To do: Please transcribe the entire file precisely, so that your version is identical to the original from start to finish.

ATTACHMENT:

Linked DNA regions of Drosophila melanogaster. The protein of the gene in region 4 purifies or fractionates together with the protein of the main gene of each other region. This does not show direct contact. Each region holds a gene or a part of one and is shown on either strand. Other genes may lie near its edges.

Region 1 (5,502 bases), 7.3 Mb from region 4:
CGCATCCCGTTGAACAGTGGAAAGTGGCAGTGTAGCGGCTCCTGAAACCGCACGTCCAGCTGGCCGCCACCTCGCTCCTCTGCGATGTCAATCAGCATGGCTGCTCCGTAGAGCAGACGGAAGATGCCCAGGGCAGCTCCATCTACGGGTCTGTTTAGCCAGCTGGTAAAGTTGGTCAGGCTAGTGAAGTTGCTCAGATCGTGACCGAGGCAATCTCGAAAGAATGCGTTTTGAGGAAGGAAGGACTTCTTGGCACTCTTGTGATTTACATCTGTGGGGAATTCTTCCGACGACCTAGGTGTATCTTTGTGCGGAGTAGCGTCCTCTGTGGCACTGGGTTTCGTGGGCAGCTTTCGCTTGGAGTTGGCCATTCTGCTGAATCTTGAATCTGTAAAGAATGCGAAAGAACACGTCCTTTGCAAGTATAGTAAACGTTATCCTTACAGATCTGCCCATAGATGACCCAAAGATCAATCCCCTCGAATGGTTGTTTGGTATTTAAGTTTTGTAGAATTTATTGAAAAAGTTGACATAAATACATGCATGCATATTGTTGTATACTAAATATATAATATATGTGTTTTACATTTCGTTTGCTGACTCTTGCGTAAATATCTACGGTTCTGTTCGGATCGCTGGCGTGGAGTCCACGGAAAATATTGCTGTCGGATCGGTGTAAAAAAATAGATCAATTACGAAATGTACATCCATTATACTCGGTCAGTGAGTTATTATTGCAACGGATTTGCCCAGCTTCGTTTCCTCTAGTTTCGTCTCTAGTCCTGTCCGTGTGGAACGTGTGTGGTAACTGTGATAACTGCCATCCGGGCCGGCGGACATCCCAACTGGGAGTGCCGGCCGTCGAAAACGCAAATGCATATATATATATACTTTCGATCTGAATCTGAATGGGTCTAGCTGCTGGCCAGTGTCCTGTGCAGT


Linked DNA regions of Drosophila melanogaster. The protein of the gene in region 4 purifies or fractionates together with the protein of the main gene of each other region. This does not show direct contact. Each region holds a gene or a part of one and is shown on either strand. Other genes may lie near its edges.

Region 1 (5,502 bases), 7.3 Mb from region 4:
CGCATCCCGTTGAACAGTGGAAAGTGGCAGTGTAGCGGCTCCTGAAACCGCACGTCCAGCTGGCCGCCACCTCGCTCCTCTGCGATGTCAATCAGCATGGCTGCTCCGTAGAGCAGACGGAAGATGCCCAGGGCAGCTCCATCTACGGGTCTGTTTAGCCAGCTGGTAAAGTTGGTCAGGCTAGTGAAGTTGCTCAGATCGTGACCGAGGCAATCTCGAAAGAATGCGTTTTGAGGAAGGAAGGACTTCTTGGCACTCTTGTGATTTACATCTGTGGGGAATTCTTCCGACGACCTAGGTGTATCTTTGTGCGGAGTAGCGTCCTCTGTGGCACTGGGTTTCGTGGGCAGCTTTCGCTTGGAGTTGGCCATTCTGCTGAATCTTGAATCTGTAAAGAATGCGAAAGAACACGTCCTTTGCAAGTATAGTAAACGTTATCCTTACAGATCTGCCCATAGATGACCCAAAGATCAATCCCCTCGAATGGTTGTTTGGTATTTAAGTTTTGTAGAATTTATTGAAAAAGTTGACATAAATACATGCATGCATATTGTTGTATACTAAATATATAATATATGTGTTTTACATTTCGTTTGCTGACTCTTGCGTAAATATCTACGGTTCTGTTCGGATCGCTGGCGTGGAGTCCACGGAAAATATTGCTGTCGGATCGGTGTAAAAAAATAGATCAATTACGAAATGTACATCCATTATACTCGGTCAGTGAGTTATTATTGCAACGGATTTGCCCAGCTTCGTTTCCTCTAGTTTCGTCTCTAGTCCTGTCCGTGTGGAACGTGTGTGGTAACTGTGATAACTGCCATCCGGGCCGGCGGACATCCCAACTGGGAGTGCCGGCCGTCGAAAACGCAAATGCATATATATATATACTTTCGATCTGAATCTGAATGGGTCTAGCTGCTGGCCAGTGTCCTGTGCAGT